Ann Cashion, PhD, associate professor and chair of the Acute and Chronic Care Department at the UTHSC College of Nursing, was inducted into the American Academy of Nursing as one of the 2006 new Fellows.
Ann Cashion, PhD, associate professor and chair of the Acute and Chronic Care Department at the University of Tennessee Health Science Center College of Nursing was inducted into the American Academy of Nursing as one of the 2006 new Fellows. She was nominated for this honor by two current Academy Fellows and was selected by a fifteen-member Fellow Selection Committee for her outstanding achievements in the nursing profession. Dr. Cashion was formally inducted as a Fellow with fifty-four other nurse leaders during the Academy’s Annual Awards Ceremony and Induction Banquet in Miami, FL.
The Academy is constituted to anticipate national and international trends in health care, and address resulting issues of health care knowledge and policy. Not only is the invitation to Fellowship recognition of one’s accomplishments within the nursing profession, but also it affords an opportunity to work with other leaders in health care in addressing the issues of the day. The Academy’s mission is to serve the public and nursing profession by advancing health policy and practice through the generation, synthesis and dissemination of nursing knowledge.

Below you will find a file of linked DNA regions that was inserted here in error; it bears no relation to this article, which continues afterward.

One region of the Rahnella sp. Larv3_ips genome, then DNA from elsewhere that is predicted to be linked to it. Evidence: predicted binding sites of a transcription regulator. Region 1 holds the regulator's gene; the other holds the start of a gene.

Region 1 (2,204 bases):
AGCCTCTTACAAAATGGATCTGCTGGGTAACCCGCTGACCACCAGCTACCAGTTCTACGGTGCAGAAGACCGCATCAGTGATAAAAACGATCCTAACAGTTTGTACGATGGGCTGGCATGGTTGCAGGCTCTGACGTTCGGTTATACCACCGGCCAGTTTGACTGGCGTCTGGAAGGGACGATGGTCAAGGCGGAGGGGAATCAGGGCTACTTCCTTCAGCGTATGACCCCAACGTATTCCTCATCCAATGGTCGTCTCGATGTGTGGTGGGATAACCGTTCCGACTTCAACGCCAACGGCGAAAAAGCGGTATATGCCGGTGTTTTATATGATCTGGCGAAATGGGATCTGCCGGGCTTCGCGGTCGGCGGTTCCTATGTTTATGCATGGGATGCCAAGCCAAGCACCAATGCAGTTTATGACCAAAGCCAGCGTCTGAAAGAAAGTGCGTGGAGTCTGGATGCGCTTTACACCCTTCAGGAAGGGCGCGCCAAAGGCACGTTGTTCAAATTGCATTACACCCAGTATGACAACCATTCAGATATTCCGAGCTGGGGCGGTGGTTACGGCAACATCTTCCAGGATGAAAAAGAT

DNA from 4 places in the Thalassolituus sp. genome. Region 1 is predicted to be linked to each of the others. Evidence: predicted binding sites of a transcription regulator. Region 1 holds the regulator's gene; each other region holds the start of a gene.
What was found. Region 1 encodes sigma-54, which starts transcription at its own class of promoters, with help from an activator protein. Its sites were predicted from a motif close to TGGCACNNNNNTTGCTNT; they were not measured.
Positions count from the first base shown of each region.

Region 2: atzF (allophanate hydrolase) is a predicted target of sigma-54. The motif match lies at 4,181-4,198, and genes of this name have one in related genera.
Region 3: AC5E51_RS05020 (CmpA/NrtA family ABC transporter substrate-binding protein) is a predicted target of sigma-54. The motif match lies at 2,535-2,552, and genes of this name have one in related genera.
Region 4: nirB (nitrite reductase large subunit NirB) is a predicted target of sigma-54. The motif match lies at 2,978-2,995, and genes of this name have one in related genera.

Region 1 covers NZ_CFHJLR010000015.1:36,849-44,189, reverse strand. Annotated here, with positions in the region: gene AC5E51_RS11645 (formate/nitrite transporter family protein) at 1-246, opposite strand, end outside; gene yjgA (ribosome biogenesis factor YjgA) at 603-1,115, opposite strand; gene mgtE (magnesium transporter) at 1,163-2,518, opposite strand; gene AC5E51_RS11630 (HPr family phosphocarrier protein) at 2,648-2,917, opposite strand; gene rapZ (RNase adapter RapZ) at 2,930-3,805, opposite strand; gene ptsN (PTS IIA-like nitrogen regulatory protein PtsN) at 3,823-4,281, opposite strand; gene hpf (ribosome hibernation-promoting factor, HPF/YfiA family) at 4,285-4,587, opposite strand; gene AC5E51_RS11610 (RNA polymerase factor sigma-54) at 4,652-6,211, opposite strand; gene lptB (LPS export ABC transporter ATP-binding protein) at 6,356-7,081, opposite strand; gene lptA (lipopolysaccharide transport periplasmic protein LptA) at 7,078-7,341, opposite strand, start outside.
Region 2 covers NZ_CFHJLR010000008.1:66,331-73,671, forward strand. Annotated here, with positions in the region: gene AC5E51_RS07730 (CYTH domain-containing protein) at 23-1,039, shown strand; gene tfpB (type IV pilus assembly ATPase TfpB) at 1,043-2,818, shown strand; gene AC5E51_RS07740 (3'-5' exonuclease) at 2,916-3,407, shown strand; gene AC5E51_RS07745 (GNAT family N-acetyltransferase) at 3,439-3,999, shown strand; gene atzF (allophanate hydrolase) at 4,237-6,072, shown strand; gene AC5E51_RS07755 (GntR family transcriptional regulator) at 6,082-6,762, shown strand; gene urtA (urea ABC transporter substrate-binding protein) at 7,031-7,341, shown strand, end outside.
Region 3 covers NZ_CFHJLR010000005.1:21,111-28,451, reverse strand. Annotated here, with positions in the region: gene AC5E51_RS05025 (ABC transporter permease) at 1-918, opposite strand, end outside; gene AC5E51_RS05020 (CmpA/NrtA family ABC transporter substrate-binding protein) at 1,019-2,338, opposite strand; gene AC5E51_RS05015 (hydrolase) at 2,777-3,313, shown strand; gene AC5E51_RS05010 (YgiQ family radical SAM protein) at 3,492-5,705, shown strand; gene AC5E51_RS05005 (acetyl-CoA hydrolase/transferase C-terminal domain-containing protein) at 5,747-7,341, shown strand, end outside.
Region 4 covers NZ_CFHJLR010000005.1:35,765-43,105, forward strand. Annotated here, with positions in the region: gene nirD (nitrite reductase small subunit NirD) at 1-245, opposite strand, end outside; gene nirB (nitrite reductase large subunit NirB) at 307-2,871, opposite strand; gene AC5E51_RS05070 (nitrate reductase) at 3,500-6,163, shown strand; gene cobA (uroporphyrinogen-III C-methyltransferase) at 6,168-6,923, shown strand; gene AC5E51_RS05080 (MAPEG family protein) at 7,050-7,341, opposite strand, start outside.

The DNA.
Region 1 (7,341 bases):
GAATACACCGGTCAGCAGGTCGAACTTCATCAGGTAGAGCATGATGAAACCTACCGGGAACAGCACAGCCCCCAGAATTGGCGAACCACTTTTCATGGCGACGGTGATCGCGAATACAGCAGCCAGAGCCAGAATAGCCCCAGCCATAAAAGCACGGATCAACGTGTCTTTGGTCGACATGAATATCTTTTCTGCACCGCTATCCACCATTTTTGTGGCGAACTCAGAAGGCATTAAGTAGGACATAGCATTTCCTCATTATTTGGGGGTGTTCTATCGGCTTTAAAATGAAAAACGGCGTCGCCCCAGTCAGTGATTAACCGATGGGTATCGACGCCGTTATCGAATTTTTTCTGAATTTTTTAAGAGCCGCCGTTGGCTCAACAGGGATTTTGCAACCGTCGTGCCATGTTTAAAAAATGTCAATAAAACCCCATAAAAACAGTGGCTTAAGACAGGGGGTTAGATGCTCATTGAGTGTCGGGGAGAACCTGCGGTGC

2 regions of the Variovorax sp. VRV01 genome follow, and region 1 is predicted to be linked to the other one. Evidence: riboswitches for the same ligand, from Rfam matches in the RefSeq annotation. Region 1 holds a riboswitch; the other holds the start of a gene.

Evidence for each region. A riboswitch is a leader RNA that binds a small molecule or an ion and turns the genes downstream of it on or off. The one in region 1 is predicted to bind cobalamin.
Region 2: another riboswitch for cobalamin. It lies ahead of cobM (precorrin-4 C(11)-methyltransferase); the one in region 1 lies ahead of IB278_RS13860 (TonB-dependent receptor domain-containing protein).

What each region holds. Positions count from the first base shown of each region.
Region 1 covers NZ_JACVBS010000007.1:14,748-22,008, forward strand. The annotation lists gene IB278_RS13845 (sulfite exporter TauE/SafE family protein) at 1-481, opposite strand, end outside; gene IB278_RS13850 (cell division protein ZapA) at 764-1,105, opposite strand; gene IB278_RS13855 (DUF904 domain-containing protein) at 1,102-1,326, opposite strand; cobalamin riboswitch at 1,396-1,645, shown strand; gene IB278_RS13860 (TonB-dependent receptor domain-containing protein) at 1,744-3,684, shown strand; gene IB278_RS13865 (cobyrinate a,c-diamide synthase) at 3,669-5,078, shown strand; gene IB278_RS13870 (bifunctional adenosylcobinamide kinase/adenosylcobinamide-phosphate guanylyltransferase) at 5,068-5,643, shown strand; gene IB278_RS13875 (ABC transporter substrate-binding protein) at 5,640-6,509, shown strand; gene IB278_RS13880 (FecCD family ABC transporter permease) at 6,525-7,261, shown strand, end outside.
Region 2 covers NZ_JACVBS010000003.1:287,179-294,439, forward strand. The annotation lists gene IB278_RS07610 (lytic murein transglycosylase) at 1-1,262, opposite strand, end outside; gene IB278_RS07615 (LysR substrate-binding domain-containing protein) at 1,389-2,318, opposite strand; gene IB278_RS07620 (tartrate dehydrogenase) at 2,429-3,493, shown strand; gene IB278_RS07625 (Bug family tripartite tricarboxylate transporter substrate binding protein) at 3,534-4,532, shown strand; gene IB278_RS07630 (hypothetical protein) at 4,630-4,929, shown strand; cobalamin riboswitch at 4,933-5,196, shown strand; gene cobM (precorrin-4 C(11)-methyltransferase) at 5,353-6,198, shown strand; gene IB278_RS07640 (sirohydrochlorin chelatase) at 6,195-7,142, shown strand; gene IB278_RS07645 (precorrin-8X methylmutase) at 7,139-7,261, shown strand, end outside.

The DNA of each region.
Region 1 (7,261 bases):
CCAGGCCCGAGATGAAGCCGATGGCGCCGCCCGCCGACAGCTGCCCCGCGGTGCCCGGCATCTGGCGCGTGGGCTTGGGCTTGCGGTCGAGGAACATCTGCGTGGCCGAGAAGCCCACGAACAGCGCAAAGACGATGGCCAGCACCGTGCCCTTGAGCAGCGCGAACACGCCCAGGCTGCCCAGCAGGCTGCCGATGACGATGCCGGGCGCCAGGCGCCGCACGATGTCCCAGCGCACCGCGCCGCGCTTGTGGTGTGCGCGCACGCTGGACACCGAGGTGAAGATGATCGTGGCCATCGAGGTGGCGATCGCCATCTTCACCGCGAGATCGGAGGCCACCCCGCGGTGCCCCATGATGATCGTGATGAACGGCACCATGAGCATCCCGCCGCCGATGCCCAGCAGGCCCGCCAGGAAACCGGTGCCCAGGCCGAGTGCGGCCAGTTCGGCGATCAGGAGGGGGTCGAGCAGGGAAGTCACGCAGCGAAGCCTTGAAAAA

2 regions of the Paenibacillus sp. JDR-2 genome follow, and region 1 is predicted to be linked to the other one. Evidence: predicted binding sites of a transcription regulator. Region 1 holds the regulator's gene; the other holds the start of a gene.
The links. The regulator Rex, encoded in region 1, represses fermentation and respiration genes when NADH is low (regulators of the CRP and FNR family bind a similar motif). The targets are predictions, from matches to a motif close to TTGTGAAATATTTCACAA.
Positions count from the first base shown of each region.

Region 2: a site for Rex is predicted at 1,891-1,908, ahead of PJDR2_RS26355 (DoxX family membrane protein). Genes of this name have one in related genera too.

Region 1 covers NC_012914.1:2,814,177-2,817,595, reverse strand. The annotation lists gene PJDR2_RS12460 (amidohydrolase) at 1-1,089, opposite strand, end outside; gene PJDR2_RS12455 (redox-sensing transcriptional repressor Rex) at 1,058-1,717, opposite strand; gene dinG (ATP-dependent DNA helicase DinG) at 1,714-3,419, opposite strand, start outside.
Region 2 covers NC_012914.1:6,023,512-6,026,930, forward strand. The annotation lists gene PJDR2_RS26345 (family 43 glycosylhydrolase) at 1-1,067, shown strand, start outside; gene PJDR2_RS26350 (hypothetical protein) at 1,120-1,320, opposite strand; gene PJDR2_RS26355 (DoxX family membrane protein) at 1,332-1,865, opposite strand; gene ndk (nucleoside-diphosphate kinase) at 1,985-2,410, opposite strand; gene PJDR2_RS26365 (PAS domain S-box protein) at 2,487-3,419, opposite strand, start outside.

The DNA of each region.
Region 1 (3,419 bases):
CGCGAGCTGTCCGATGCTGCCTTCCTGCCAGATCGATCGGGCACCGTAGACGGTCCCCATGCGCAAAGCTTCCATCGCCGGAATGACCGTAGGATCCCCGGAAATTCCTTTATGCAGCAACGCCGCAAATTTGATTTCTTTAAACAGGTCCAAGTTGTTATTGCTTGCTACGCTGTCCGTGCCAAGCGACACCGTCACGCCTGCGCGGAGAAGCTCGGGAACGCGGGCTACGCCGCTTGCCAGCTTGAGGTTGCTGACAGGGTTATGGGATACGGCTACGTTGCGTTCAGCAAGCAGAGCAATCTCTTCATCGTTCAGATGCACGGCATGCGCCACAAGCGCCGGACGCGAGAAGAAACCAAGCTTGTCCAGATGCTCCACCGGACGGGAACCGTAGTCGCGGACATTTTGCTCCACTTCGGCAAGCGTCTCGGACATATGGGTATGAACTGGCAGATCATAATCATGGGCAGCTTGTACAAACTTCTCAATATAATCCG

After receiving her BSN in nursing from the University of North Carolina, Chapel Hill, Dr. Cashion completed her master’s degree at the University of Arkansas for Medical Sciences, Little Rock, and her doctorate in nursing at UTHSC. She also completed post-doctorate work at Georgetown University and Cincinnati Children’s Hospital Medical Center.
Additionally, Dr. Cashion is actively involved in redesigning nursing curricula to incorporate rapidly expanding genetics content. Her most recent National Institute of Nursing Research study, “Genetic Markers of Acute Pancreas Allograft Rejection,” examines specific genetic biomarkers for the ability to identify transplant recipients who are in sub-clinical stages of acute rejection.